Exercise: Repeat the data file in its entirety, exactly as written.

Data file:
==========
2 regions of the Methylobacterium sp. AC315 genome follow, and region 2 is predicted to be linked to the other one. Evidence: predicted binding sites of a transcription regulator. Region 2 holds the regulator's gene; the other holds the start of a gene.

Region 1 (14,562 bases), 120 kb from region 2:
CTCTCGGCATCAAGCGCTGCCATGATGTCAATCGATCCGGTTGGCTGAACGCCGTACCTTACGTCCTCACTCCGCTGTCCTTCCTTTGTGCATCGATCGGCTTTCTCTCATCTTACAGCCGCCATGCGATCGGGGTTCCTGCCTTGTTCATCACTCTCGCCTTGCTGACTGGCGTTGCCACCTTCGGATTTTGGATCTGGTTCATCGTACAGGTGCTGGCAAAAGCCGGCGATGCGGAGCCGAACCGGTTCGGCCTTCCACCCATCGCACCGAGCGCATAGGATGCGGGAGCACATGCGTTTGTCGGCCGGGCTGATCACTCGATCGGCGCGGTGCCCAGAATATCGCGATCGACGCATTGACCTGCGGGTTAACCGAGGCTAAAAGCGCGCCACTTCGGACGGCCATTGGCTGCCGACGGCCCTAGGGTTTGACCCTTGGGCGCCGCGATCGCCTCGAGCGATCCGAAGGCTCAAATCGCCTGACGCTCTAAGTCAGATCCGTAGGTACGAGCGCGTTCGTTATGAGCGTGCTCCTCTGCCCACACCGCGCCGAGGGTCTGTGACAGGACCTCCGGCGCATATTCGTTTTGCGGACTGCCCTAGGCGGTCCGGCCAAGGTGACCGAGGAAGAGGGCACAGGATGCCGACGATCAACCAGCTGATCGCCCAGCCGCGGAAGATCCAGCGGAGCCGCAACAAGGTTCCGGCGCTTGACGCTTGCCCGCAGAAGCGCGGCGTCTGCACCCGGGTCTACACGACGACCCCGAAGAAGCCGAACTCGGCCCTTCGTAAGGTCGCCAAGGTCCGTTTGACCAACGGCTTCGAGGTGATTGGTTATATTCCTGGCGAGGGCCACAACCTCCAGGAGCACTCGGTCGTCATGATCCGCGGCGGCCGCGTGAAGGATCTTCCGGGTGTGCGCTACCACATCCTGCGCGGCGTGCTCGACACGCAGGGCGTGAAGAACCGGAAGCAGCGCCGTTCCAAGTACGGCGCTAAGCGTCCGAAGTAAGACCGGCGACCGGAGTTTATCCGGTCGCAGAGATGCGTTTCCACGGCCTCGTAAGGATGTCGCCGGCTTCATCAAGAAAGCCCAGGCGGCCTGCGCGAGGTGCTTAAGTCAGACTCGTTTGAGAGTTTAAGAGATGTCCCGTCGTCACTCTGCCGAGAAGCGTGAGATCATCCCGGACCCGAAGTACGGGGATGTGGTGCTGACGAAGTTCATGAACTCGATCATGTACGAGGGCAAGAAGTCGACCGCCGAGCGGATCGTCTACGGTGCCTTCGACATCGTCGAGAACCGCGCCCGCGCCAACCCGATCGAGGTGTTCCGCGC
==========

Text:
2 regions of the Methylobacterium sp. AC315 genome follow, and region 2 is predicted to be linked to the other one. Evidence: predicted binding sites of a transcription regulator. Region 2 holds the regulator's gene; the other holds the start of a gene.

Region 1 (14,562 bases), 120 kb from region 2:
CTCTCGGCATCAAGCGCTGCCATGATGTCAATCGATCCGGTTGGCTGAACGCCGTACCTTACGTCCTCACTCCGCTGTCCTTCCTTTGTGCATCGATCGGCTTTCTCTCATCTTACAGCCGCCATGCGATCGGGGTTCCTGCCTTGTTCATCACTCTCGCCTTGCTGACTGGCGTTGCCACCTTCGGATTTTGGATCTGGTTCATCGTACAGGTGCTGGCAAAAGCCGGCGATGCGGAGCCGAACCGGTTCGGCCTTCCACCCATCGCACCGAGCGCATAGGATGCGGGAGCACATGCGTTTGTCGGCCGGGCTGATCACTCGATCGGCGCGGTGCCCAGAATATCGCGATCGACGCATTGACCTGCGGGTTAACCGAGGCTAAAAGCGCGCCACTTCGGACGGCCATTGGCTGCCGACGGCCCTAGGGTTTGACCCTTGGGCGCCGCGATCGCCTCGAGCGATCCGAAGGCTCAAATCGCCTGACGCTCTAAGTCAGATCCGTAGGTACGAGCGCGTTCGTTATGAGCGTGCTCCTCTGCCCACACCGCGCCGAGGGTCTGTGACAGGACCTCCGGCGCATATTCGTTTTGCGGACTGCCCTAGGCGGTCCGGCCAAGGTGACCGAGGAAGAGGGCACAGGATGCCGACGATCAACCAGCTGATCGCCCAGCCGCGGAAGATCCAGCGGAGCCGCAACAAGGTTCCGGCGCTTGACGCTTGCCCGCAGAAGCGCGGCGTCTGCACCCGGGTCTACACGACGACCCCGAAGAAGCCGAACTCGGCCCTTCGTAAGGTCGCCAAGGTCCGTTTGACCAACGGCTTCGAGGTGATTGGTTATATTCCTGGCGAGGGCCACAACCTCCAGGAGCACTCGGTCGTCATGATCCGCGGCGGCCGCGTGAAGGATCTTCCGGGTGTGCGCTACCACATCCTGCGCGGCGTGCTCGACACGCAGGGCGTGAAGAACCGGAAGCAGCGCCGTTCCAAGTACGGCGCTAAGCGTCCGAAGTAAGACCGGCGACCGGAGTTTATCCGGTCGCAGAGATGCGTTTCCACGGCCTCGTAAGGATGTCGCCGGCTTCATCAAGAAAGCCCAGGCGGCCTGCGCGAGGTGCTTAAGTCAGACTCGTTTGAGAGTTTAAGAGATGTCCCGTCGTCACTCTGCCGAGAAGCGTGAGATCATCCCGGACCCGAAGTACGGGGATGTGGTGCTGACGAAGTTCATGAACTCGATCATGTACGAGGGCAAGAAGTCGACCGCCGAGCGGATCGTCTACGGTGCCTTCGACATCGTCGAGAACCGCGCCCGCGCCAACCCGATCGAGGTGTTCCGCGC